When sulfate particulate pollution was used as the index of exposure, estimated pollution-related mortality risk was as high for never smokers as it was for smokers and as high for women as it was for men. Although the increased risk associated with air pollution was small compared with that from cigarette smoking, results of this study suggest that the association between pollution and mortality was not likely due to inadequate control of smoking: a) the associations with air pollution persisted after controlling for cigarette smoking status, pipe and/or cigar smoking, years smoked and cigarettes smoked per day for both current and former smokers, and hours per day exposed to passive cigarette smoke; and b) associations were as large for never smokers as they were for smokers. However, the small number of lung cancer deaths among nonsmokers, even in this large cohort, resulted in limited statistical power to observe lung cancer/air pollution effects in never smokers alone.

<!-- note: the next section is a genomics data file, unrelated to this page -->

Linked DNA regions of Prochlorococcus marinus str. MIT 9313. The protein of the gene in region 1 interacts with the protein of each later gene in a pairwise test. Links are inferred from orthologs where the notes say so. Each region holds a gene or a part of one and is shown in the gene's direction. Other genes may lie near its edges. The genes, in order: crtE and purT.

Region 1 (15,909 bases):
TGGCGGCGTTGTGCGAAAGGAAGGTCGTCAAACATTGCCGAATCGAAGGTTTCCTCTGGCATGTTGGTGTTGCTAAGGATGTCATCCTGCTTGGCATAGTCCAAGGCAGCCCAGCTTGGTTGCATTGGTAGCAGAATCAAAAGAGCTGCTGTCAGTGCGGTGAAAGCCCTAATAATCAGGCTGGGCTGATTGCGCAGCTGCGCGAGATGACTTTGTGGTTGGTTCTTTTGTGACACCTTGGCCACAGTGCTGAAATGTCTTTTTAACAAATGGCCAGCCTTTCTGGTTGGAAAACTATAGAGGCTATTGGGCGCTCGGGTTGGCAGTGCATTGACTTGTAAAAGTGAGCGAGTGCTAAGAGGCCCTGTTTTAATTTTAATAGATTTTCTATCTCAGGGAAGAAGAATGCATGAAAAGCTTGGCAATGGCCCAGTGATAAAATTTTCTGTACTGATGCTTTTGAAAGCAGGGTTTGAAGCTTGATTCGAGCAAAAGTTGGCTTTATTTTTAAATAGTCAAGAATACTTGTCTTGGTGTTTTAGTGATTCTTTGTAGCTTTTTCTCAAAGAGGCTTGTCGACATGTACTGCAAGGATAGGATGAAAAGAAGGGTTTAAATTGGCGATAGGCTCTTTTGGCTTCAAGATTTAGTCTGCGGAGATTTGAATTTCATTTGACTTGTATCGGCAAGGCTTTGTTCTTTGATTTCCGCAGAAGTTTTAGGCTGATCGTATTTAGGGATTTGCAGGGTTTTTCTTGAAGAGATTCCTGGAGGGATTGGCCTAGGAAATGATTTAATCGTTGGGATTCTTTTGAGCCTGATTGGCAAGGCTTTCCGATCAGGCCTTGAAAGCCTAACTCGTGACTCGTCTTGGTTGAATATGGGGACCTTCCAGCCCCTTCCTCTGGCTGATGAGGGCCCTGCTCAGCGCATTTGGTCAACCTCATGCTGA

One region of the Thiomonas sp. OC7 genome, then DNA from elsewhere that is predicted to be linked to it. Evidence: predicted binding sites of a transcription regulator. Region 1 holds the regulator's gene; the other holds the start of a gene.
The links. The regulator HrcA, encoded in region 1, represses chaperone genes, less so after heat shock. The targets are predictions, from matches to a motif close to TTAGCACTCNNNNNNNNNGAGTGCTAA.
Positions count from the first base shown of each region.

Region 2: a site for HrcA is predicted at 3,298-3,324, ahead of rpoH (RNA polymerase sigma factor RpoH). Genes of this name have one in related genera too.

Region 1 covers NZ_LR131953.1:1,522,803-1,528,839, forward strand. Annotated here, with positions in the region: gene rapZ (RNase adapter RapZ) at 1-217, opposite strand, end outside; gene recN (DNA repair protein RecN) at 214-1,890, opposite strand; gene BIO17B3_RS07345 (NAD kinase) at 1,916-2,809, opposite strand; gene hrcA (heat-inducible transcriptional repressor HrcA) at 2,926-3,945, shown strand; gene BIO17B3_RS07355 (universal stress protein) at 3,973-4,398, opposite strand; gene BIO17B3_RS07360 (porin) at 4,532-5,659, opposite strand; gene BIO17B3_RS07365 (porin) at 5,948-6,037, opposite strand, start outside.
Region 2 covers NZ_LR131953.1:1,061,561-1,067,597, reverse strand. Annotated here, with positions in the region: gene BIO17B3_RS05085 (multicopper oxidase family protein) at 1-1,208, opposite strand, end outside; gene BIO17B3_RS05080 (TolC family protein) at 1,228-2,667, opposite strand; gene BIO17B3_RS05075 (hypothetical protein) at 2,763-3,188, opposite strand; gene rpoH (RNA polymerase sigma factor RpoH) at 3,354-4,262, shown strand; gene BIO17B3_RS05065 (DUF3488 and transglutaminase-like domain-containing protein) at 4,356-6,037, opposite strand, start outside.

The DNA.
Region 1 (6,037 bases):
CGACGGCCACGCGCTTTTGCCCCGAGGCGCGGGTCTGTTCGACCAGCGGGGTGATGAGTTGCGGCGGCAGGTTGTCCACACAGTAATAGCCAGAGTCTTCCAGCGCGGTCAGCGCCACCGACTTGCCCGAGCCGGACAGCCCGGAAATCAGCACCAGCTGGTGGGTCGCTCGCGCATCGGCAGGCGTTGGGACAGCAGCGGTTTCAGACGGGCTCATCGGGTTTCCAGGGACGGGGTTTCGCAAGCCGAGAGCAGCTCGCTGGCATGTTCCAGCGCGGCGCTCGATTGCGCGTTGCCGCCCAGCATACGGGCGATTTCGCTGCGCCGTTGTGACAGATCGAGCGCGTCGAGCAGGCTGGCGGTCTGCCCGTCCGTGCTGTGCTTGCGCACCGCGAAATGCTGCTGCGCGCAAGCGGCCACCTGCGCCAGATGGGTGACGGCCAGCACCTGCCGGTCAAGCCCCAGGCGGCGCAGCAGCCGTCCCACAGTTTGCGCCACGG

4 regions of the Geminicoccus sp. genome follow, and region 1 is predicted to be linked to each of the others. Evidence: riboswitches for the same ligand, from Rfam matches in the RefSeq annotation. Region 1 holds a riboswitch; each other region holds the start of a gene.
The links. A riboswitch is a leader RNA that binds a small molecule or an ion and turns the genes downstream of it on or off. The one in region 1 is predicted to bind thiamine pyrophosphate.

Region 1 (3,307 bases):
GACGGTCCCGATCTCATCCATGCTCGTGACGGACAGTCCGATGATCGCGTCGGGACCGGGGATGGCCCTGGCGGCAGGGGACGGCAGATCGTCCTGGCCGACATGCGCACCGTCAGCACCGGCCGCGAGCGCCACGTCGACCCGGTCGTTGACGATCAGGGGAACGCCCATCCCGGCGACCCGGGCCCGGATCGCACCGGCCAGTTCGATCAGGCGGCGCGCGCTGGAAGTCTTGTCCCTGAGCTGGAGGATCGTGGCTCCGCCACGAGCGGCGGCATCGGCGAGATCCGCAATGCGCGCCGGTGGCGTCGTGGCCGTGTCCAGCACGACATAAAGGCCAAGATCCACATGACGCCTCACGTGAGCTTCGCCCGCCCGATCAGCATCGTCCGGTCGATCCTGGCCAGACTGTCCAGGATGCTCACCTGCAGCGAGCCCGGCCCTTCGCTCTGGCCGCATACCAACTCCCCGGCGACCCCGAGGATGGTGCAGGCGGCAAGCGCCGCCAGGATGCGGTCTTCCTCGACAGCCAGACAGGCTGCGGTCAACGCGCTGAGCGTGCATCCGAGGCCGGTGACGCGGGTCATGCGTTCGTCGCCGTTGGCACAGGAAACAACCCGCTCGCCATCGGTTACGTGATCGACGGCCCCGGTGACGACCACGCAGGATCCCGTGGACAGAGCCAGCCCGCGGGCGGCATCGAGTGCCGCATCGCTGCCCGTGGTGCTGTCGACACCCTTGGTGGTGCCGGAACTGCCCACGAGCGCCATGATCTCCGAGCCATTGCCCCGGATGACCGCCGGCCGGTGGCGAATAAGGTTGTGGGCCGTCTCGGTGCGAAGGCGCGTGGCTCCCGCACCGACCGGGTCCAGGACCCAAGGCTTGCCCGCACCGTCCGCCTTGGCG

Potential interactions between ambient air pollution and other risk factors such as cigarette smoking remain largely unknown. Earlier reviewers have noted a greater than additive relation between air pollution and cigarette smoking suggesting both independent and joint effects.19,20,37,38 Small numbers of nonsmoking lung cancer cases and the relatively small effect of air pollution compared to cigarette smoking results in imprecise estimates of joint effects.


Plausibility of ambient air pollution/lung cancer effect

Combustion-source ambient air pollution has been associated with a wide range of nonmalignant health endpoints –suggesting toxic properties of this pollution– although the biological mechanisms involved are not well understood. Also, animal studies have documented mutagenic or carcinogenic activity for a wide range of combustion-source particles including those from the burning of tobacco, coal, diesel fuel, wood, and complex urban or industrial mixtures. Differences in the apparent magnitude of cancer risks associated with exposure to different combustion-source air pollutants are due, at least in part, to differences in relative toxic and carcinogenic activity of the pollutant. The level of lung exposure, or dose, also plays an important role in determining the relative risk of various types of exposure.